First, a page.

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Below is the poem entitled GUNSYND - THE GOONDIWINDI GREY which was written by poet Merv Webster. Please feel free to comment on this poem. However, please remember, PoetrySoup is a place of encouragement and growth.

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He was out of Woodie Wonder by the stallion Sunset Hue, 
A freak thought breeding purists, who would surely end up glue. 
For greys were so unfashionable he'd never get a start, 
But this colt was a fighter with a truly valiant heart. 
His origins were New South Wales, but sold up Queensland way, 
'Twas Pippos, Coorey, Bishop and McMicking bought the grey. 
A Goondiwindi syndicate, who gave the colt his name; 
Gunsynd ...  the punter's darling ...  who raced his way to fame. 
He'd never be a Peter Pan, a Carbine or Phar Lap, 
No Tullock or a Galilee, but still a gallant chap. 
Bill Whelow was his trainer and John Edmonds rode The Grey, 
Till finally at Eagle Farm this colt was on his way. 
It was the Hopeful Stakes that day in nineteen sixty-nine, 
Young Gunsynd flashed from thirteenth place to cross the winner's line. 
His trademark was his courage, his will to want to win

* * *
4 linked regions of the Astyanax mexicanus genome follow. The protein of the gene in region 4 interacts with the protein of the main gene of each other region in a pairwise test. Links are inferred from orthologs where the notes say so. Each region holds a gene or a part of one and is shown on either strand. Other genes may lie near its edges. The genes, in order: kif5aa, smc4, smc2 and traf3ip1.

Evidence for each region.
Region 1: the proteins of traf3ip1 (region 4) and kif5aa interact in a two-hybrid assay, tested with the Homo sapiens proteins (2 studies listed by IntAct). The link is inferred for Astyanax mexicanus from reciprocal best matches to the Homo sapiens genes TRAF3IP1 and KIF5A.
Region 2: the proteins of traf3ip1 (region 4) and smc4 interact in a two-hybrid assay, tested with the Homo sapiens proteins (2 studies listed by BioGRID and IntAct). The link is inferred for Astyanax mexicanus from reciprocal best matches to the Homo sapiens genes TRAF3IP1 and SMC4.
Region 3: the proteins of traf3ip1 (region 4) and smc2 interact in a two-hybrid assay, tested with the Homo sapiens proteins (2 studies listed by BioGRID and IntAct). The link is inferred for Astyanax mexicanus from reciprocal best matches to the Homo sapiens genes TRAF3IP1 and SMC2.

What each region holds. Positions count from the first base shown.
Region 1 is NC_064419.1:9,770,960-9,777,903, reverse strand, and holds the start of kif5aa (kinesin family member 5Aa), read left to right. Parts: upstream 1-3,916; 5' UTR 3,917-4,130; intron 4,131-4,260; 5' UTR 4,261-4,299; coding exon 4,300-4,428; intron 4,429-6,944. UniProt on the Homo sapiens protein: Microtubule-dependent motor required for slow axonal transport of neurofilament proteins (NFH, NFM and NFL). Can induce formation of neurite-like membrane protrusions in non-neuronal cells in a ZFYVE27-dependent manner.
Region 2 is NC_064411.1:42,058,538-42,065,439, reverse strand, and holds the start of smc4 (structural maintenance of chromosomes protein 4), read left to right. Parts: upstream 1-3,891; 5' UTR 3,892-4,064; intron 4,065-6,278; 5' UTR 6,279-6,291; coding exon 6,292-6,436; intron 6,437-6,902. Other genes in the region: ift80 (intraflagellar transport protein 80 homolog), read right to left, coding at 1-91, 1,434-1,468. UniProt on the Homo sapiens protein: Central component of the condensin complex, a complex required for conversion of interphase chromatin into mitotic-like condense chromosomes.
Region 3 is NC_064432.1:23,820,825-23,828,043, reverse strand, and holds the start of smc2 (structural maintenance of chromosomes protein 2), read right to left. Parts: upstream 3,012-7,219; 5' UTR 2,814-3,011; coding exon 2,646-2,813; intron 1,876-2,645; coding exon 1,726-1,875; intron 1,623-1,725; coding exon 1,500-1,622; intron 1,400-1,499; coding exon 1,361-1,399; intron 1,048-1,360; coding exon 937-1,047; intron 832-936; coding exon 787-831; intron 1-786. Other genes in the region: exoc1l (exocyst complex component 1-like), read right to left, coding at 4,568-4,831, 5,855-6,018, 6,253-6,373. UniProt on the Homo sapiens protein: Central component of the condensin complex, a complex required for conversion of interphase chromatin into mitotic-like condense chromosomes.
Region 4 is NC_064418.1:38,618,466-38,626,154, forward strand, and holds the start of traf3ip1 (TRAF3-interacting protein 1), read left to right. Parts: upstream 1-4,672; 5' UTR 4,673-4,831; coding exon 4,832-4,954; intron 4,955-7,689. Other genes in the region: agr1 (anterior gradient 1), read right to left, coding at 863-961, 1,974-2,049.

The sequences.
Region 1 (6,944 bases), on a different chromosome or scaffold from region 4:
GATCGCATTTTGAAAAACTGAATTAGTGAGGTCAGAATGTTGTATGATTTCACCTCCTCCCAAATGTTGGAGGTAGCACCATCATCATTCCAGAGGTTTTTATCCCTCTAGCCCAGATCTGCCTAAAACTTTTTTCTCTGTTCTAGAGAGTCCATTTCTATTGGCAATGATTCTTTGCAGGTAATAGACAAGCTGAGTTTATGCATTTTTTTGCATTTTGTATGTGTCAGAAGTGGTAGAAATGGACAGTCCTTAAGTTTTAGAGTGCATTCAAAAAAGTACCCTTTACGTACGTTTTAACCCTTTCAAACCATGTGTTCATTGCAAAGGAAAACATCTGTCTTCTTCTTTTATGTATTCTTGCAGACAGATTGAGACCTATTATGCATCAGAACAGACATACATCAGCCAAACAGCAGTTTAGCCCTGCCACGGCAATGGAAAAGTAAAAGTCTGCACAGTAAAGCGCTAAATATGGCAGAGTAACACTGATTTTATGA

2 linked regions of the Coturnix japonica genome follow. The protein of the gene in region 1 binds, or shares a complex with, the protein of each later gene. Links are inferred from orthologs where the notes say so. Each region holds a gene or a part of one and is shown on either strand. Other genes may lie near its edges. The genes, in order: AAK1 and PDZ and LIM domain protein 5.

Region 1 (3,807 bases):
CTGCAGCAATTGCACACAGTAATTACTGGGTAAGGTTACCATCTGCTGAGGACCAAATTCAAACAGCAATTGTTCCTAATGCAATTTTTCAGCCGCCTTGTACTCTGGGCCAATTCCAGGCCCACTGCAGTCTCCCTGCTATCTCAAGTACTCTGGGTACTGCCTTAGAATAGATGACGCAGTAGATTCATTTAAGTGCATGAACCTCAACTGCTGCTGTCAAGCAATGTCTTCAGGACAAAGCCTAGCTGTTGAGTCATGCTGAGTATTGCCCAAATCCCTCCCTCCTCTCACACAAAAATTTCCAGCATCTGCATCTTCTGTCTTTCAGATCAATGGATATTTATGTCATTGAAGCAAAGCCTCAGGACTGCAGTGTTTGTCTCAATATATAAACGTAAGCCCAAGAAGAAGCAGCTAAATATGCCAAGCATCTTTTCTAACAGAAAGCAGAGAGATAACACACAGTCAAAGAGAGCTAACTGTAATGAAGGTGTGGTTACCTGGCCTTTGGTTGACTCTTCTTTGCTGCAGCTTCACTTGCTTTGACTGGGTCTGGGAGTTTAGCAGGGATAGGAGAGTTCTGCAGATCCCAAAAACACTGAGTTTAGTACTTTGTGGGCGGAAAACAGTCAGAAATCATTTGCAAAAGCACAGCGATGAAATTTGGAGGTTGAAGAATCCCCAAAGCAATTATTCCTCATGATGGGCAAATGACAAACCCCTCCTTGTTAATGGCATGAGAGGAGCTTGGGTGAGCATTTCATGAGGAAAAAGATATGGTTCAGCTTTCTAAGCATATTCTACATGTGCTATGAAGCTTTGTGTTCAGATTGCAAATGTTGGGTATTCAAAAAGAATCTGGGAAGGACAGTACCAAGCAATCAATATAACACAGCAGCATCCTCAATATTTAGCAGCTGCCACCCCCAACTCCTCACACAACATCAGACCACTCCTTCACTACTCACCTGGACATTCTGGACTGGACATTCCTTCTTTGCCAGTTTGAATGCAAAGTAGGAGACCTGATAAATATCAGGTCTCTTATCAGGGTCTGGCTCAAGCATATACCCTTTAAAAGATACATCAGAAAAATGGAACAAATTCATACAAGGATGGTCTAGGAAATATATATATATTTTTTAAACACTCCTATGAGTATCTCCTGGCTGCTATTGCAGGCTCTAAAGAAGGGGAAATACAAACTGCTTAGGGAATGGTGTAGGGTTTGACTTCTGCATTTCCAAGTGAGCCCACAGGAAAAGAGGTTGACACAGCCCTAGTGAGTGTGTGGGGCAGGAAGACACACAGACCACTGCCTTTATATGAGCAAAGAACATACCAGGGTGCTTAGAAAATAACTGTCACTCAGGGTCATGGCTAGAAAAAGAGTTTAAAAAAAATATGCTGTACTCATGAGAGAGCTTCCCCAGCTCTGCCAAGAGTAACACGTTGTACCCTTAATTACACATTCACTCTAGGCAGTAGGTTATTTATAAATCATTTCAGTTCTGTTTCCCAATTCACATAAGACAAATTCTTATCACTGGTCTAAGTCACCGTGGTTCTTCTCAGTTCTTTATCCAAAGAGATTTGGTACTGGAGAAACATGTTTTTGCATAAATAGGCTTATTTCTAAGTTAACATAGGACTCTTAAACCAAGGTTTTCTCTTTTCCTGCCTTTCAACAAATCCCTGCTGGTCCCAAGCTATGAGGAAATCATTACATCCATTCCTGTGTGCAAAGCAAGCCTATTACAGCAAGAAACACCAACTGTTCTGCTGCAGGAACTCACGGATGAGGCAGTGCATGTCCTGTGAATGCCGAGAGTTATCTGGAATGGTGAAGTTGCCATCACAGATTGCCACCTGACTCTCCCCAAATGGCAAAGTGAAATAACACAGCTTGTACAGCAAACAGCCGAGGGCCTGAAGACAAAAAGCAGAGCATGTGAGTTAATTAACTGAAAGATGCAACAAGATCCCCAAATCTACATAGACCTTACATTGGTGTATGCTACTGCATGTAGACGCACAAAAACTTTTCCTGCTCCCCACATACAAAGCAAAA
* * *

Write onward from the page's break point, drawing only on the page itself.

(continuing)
And how he made the crowds all stand to cheer the grey horse in. 
They loved The Grey's performances;  a showman through and through 
And though he never always won they saw him as true blue. 
Before and after races, he would play the press and crowd 
By standing to attention while they clapped and cheered aloud. 
With twelve wins to his credit Tommy Smith was now the chap, 
Who trained Gunsynd while Langby won the Epsom Handicap. 
He was the punter's darling, for he never squibbed a race, 
That's why the folk all loved him, for he never did lose face. 
The white and purple colours were well known at ev'ry track, 
Australia's best known jockeys sat astride old Gunsynd's back. 
The likes of Olsen, Higgins and young Langby rode The Grey 
And flashed to blist'ring finishes, he raced no other way. 

In over fifty starts Gunsynd had twenty-nine great wins; 
Some eight point five times second placed, but took it on the chin. 
Six thirds and unplaced in ten starts throughout those grand five years, 
His name was up there with the best who'd raced to great careers. 
Though sold to stud in New South Wales, Kia Ora down near Scone, 
Queenslanders all adopted him and saw him as their own. 
He'd put old Gundy on the map and right down to this day 
Gunsynd is still remembered as The Goondiwindi Grey. 

Copyright © Merv Webster

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